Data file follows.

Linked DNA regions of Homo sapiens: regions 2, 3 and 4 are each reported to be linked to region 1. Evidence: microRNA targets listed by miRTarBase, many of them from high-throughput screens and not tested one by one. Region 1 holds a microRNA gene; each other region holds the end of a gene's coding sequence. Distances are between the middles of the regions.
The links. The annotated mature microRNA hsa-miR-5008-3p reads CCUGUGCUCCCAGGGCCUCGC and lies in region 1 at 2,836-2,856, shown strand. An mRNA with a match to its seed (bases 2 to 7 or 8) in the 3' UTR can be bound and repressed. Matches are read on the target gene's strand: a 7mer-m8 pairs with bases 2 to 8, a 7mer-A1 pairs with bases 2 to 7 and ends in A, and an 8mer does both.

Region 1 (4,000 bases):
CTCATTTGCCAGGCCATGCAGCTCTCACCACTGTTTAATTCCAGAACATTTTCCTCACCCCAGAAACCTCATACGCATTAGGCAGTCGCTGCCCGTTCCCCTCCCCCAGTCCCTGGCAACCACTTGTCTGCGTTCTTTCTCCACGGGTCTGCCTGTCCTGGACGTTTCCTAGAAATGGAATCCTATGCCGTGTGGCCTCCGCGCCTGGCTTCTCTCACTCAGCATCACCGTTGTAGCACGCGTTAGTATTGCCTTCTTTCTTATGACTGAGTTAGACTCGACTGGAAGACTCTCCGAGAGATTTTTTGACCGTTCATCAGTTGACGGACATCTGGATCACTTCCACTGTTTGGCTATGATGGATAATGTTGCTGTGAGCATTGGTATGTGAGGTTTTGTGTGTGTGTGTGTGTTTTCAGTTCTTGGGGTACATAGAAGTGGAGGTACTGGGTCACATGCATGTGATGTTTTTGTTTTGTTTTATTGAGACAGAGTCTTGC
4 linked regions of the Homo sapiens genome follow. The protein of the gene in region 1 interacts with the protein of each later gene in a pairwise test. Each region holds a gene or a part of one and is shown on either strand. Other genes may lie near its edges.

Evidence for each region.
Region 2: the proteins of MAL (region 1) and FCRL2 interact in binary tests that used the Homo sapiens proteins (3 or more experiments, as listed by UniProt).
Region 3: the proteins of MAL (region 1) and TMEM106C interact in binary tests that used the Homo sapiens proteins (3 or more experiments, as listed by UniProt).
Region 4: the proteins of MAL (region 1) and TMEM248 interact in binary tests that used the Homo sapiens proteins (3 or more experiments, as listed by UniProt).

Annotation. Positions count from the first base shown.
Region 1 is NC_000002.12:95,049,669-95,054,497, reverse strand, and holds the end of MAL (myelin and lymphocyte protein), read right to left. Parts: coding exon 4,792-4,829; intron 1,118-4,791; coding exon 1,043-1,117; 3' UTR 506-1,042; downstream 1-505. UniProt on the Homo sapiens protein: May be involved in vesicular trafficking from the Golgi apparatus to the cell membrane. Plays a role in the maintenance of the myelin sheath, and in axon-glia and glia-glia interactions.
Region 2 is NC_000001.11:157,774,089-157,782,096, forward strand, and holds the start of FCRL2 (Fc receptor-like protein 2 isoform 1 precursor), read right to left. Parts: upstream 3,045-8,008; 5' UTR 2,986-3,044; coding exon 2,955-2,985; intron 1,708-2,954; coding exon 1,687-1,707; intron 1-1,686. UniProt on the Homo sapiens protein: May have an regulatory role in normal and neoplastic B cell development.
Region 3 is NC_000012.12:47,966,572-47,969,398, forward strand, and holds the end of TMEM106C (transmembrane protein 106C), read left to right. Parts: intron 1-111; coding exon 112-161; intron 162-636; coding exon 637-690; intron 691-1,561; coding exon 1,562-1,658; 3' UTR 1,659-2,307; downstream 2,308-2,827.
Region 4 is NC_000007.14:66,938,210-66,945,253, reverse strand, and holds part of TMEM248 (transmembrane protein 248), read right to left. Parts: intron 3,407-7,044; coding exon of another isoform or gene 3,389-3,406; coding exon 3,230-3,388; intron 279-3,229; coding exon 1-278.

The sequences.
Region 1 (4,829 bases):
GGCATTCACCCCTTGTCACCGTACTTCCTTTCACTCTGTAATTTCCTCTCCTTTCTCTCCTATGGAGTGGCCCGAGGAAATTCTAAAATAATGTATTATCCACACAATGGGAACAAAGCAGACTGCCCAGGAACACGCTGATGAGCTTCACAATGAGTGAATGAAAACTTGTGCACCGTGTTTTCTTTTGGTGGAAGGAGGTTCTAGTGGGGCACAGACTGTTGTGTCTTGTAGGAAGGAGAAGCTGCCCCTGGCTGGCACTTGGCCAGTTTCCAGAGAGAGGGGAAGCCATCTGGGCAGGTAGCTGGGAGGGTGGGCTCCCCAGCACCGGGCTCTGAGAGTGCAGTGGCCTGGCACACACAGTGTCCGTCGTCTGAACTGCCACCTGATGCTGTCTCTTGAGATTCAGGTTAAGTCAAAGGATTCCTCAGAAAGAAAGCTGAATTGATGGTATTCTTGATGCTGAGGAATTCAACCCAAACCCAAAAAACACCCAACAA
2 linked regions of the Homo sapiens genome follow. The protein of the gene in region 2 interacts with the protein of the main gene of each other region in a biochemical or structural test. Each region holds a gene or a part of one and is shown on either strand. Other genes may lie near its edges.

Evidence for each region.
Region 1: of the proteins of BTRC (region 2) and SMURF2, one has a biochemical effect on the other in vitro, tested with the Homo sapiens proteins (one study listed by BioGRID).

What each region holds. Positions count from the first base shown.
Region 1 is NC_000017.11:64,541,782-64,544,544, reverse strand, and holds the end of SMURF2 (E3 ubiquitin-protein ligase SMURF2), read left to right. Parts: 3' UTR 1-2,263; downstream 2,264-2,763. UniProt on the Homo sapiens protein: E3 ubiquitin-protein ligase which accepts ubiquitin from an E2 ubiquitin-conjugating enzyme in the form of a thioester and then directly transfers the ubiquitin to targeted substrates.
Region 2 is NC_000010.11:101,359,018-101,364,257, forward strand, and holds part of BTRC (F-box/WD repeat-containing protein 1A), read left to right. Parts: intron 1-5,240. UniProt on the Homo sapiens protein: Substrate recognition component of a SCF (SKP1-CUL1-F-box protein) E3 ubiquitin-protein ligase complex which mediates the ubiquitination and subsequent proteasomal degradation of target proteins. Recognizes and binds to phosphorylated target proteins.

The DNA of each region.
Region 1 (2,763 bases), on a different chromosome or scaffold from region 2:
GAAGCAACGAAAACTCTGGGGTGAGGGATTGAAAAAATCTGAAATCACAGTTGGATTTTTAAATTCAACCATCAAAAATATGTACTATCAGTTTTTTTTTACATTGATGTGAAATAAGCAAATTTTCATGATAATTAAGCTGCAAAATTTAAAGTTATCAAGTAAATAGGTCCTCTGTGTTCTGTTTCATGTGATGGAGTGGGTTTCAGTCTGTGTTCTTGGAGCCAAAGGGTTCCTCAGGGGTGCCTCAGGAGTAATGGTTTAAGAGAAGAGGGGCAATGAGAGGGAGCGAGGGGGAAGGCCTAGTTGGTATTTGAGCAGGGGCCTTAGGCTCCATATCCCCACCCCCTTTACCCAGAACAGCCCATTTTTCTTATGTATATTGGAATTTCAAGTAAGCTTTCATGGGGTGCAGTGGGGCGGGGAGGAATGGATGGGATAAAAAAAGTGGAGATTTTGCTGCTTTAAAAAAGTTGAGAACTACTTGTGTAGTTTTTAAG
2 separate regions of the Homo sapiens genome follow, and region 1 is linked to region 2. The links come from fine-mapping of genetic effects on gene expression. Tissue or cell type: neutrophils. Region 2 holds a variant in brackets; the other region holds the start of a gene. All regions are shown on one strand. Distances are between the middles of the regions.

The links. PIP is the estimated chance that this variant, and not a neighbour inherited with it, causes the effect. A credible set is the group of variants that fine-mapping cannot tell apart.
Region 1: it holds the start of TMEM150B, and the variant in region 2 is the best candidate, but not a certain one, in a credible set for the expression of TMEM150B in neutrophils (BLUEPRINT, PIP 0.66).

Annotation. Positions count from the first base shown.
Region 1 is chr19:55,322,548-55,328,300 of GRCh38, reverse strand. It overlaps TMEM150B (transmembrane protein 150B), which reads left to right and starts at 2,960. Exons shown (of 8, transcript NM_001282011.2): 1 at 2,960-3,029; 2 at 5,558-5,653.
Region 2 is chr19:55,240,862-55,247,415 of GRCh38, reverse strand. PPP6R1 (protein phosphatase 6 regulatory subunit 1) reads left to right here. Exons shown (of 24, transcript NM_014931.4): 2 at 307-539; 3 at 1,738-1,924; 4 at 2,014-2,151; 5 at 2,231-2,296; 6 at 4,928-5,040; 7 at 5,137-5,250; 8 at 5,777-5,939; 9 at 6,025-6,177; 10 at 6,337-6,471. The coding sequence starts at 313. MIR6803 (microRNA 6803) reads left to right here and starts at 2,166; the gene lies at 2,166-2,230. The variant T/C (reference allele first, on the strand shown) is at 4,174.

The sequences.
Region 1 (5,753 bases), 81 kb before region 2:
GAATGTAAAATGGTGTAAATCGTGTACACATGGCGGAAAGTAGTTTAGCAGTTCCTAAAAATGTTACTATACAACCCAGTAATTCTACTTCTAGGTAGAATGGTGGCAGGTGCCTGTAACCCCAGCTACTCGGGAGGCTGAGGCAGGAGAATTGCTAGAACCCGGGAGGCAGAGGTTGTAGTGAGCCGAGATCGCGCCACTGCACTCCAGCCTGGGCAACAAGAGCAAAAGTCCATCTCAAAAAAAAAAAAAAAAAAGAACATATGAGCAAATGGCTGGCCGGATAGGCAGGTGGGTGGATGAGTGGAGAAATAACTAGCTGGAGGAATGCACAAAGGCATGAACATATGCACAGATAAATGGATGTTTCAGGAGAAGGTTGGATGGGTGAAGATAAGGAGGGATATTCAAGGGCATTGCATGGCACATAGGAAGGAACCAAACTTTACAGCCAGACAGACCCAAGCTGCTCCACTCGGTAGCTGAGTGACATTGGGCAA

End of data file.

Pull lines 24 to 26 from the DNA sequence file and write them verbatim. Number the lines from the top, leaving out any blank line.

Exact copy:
The DNA of each region.
Region 1 (2,763 bases), on a different chromosome or scaffold from region 2:
GAAGCAACGAAAACTCTGGGGTGAGGGATTGAAAAAATCTGAAATCACAGTTGGATTTTTAAATTCAACCATCAAAAATATGTACTATCAGTTTTTTTTTACATTGATGTGAAATAAGCAAATTTTCATGATAATTAAGCTGCAAAATTTAAAGTTATCAAGTAAATAGGTCCTCTGTGTTCTGTTTCATGTGATGGAGTGGGTTTCAGTCTGTGTTCTTGGAGCCAAAGGGTTCCTCAGGGGTGCCTCAGGAGTAATGGTTTAAGAGAAGAGGGGCAATGAGAGGGAGCGAGGGGGAAGGCCTAGTTGGTATTTGAGCAGGGGCCTTAGGCTCCATATCCCCACCCCCTTTACCCAGAACAGCCCATTTTTCTTATGTATATTGGAATTTCAAGTAAGCTTTCATGGGGTGCAGTGGGGCGGGGAGGAATGGATGGGATAAAAAAAGTGGAGATTTTGCTGCTTTAAAAAAGTTGAGAACTACTTGTGTAGTTTTTAAG